The Data Foundation – a Washington-based think tank that advocate using data to inform public policymaking – has issued a new report calling on Congress to create a Federal Chief Data Officer (CDO) position.
The report says the Federal CDO should be housed in the Office of Management and Budget (OMB) and function as a senior executive-level position.
Those recommendations stem from the foundation’s survey of Federal agency CDOs that finds three in five CDOs would like to see the Federal CDO position created. The CDOs survey cited the lack of guidance and support from OMB as one issue that could be improved by the appointment.
“The establishment of a single Federal CDO at OMB would bolster this capability, the visibility of the CDO community, and provide a singular coordinator within the Executive Office of the President to work alongside the component offices of the White House and other relevant councils in supporting the maturing and growing CDO community,” Data Foundation wrote in its report.
In addition to sounding off on the need for a Federal CDO, agency CDOs also raised concerns about resource allocations, work on implementing the 2021 Action Plan for CDOs, and the level of influence and collaboration they have within and outside of their agencies.
The overwhelming majority of CDOs (83 percent) said they don’t have adequate resources to fulfill their statutory responsibilities and support agency missions. While resources are lacking, the majority of CDOs (63 percent) said they have started or completed implementation of at least five of the six Priority Agency Action Items that were detailed in the 2021 Action Plan for CDOs.
On the positive side, 70 percent of CDOs view their role as being someone who influences their organization’s data culture, 77 percent say they collaborate with their CIO, and 85 percent say they are able to collaborate with officials in other organizations.
In response to these findings, the Data Foundation issued three recommendations, in addition to its recommendation to create a Federal CDO.
To address the resource gap, Congress should increase CDO funding flexibilities and provide more direct resources to CDOs. “CDOs need sustained, predictable, and adequate resources to implement data priorities,” the report says. “Congress should authorize CDOs to use additional funding flexibilities and set-aside authorities, as well as provide increased direct appropriations for CDOs to ensure they can succeed in their mission,” it says. In addition to Congress acting on the matter, the report suggests that OMB should also include those requests in the Fiscal Year 2024 President’s Budget Request to Congress.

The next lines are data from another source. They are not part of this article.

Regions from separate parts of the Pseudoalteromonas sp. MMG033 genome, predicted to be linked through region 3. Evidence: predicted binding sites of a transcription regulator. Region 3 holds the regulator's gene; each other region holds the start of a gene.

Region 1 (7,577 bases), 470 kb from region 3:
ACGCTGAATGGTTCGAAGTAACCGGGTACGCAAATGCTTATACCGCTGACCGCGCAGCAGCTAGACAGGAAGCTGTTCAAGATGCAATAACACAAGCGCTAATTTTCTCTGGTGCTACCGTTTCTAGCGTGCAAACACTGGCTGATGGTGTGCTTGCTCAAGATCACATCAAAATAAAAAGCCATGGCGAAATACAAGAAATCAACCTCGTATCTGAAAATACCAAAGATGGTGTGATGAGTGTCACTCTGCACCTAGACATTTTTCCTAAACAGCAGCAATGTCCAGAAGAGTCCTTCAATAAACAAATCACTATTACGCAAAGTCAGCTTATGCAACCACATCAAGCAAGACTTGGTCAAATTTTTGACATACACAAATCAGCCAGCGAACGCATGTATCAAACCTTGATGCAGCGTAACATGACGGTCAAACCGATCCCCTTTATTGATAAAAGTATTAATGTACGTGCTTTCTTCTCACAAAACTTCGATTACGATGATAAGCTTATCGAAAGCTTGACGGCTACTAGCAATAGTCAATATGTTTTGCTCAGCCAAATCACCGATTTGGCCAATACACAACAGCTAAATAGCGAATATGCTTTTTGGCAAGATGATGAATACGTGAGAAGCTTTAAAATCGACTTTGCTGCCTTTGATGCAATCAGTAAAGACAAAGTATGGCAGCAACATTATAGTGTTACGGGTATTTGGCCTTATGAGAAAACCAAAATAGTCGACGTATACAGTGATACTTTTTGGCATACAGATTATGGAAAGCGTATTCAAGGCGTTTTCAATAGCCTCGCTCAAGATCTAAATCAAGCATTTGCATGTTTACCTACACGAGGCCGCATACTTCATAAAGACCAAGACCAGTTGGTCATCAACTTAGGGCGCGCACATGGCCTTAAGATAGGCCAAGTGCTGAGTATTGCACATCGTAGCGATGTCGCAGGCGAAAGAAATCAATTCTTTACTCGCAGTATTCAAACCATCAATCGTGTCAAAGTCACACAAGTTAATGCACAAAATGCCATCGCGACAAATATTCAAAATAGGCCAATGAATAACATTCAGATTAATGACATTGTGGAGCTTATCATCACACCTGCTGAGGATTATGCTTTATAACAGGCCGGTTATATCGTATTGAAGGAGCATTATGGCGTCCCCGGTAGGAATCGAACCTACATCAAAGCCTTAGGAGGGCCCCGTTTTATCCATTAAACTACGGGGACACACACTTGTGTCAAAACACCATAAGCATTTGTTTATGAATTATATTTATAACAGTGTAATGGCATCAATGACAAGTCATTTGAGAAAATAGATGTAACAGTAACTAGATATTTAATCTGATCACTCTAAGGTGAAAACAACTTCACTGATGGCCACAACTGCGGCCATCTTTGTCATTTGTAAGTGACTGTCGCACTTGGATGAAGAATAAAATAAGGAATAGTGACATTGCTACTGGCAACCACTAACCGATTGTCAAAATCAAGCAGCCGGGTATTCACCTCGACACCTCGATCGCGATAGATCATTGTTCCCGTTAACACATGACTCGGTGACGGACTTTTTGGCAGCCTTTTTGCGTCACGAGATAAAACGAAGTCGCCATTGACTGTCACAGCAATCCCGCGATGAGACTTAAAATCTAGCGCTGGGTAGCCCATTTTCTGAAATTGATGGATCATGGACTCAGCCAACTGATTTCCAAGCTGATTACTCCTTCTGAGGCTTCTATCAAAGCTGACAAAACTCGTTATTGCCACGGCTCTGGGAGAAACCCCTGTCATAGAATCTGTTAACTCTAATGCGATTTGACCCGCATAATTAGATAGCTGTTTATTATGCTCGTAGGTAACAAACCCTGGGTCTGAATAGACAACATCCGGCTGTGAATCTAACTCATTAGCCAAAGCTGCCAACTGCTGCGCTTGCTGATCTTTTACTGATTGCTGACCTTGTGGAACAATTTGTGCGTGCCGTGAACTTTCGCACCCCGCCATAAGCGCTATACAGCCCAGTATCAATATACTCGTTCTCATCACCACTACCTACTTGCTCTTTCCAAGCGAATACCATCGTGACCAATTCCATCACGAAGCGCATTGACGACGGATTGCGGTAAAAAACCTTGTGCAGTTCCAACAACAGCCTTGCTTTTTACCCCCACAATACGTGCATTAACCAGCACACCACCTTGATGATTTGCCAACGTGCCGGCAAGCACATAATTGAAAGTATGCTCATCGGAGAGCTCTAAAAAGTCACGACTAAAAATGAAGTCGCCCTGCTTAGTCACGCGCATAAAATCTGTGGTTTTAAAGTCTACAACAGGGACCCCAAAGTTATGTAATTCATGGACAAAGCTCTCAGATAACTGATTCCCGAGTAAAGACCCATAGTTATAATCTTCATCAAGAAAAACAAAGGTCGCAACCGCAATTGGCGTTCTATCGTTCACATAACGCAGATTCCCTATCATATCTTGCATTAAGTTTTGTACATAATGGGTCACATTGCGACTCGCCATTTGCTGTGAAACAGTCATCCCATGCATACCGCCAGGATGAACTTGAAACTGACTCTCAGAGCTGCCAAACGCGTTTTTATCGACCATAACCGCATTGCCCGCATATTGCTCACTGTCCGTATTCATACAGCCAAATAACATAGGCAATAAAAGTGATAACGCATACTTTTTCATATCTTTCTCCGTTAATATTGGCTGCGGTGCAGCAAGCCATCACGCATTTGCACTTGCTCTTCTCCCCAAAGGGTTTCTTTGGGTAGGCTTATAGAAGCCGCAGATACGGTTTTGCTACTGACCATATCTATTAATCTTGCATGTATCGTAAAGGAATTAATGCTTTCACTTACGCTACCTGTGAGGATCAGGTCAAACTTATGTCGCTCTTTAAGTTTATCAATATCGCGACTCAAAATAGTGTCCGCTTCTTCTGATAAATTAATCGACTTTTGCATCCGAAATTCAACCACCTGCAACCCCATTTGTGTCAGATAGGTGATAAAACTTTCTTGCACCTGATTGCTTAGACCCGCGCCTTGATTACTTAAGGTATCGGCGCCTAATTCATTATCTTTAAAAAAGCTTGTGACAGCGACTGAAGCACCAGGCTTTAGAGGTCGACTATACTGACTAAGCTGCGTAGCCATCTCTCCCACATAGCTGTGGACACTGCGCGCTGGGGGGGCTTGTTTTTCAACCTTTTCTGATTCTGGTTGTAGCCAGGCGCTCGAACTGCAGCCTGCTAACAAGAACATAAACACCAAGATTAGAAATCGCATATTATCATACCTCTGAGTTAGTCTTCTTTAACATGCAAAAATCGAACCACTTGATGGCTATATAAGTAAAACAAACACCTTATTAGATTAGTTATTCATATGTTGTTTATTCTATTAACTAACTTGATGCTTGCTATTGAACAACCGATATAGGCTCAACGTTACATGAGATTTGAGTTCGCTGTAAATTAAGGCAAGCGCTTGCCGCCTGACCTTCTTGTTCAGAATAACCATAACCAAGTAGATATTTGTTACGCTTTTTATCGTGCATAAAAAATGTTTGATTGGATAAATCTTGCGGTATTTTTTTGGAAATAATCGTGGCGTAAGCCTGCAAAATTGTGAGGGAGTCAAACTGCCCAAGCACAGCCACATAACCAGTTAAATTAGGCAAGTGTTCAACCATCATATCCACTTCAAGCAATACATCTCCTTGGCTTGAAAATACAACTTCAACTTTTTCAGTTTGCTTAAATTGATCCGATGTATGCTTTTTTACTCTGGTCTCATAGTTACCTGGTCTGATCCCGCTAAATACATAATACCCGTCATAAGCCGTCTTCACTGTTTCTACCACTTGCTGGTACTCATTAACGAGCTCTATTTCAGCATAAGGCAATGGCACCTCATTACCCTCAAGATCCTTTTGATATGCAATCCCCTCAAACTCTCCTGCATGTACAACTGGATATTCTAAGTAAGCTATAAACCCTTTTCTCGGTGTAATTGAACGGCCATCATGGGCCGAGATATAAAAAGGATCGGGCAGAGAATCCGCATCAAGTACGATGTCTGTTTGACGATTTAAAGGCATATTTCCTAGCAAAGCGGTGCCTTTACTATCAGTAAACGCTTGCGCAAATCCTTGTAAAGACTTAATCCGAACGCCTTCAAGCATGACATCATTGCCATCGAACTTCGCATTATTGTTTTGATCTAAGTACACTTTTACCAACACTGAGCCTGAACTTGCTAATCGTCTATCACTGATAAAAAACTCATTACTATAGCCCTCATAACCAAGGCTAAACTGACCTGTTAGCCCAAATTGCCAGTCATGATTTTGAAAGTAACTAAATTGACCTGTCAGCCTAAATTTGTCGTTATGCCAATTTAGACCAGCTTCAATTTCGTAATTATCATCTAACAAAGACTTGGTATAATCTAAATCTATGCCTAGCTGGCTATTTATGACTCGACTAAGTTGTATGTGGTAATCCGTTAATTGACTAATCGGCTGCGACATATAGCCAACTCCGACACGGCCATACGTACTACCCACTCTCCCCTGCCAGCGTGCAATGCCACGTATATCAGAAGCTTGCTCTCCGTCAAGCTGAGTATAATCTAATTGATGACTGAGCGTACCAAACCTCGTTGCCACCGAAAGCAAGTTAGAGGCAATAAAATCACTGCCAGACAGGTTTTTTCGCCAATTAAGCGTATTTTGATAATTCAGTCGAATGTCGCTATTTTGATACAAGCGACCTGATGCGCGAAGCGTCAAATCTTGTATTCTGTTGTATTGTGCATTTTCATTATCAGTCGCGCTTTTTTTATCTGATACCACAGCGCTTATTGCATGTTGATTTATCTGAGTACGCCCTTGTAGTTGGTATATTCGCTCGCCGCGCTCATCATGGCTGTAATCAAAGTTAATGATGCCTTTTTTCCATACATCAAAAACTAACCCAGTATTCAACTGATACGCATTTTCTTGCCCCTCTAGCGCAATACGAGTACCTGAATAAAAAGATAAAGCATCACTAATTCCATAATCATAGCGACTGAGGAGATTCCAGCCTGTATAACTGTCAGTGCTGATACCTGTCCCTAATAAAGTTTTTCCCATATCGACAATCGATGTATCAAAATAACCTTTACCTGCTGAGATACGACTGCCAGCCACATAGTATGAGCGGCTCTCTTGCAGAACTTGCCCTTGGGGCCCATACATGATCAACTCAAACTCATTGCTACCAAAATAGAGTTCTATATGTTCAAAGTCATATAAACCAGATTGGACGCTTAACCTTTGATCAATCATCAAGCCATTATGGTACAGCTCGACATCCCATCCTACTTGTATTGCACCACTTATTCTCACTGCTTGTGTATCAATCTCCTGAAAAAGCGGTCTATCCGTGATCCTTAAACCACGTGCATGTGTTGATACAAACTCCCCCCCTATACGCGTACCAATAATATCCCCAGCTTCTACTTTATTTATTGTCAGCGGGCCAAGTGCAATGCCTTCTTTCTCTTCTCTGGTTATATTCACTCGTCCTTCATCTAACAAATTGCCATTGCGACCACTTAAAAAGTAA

The report also urges OMB to issue required guidance to CDOs to clarify responsibilities and enable full implementation of the OPEN Government Data Act. The Data Foundation notes that CDOs are operating under the general framework of the Evidence Act, the Federal Data Strategy, and their peer community of practice. However, the report says CDOs need clarifying guidance regarding the data governance function in government, open data and tiered access, and better-defined roles and recognition among senior leaders in their agencies. The report notes that this guidance was required by the OPEN Government Data Act, and Title II of the Evidence Act, but has not yet been issued by OMB. “Without this guidance agencies will apply implementation inconsistently,” the report says. “Issuing the guidance would greatly improve and accelerate implementation.”
The Data Foundation also believes Congress should remove the statutory sunset for the CDO Council, which is currently set to sunset in January of 2025. “The CDO Council has demonstrated its value to the CDO community and any sunset period should be removed in statute to ensure CDOs continue to collaborate and coordinate in the years ahead,” the Data Foundation said.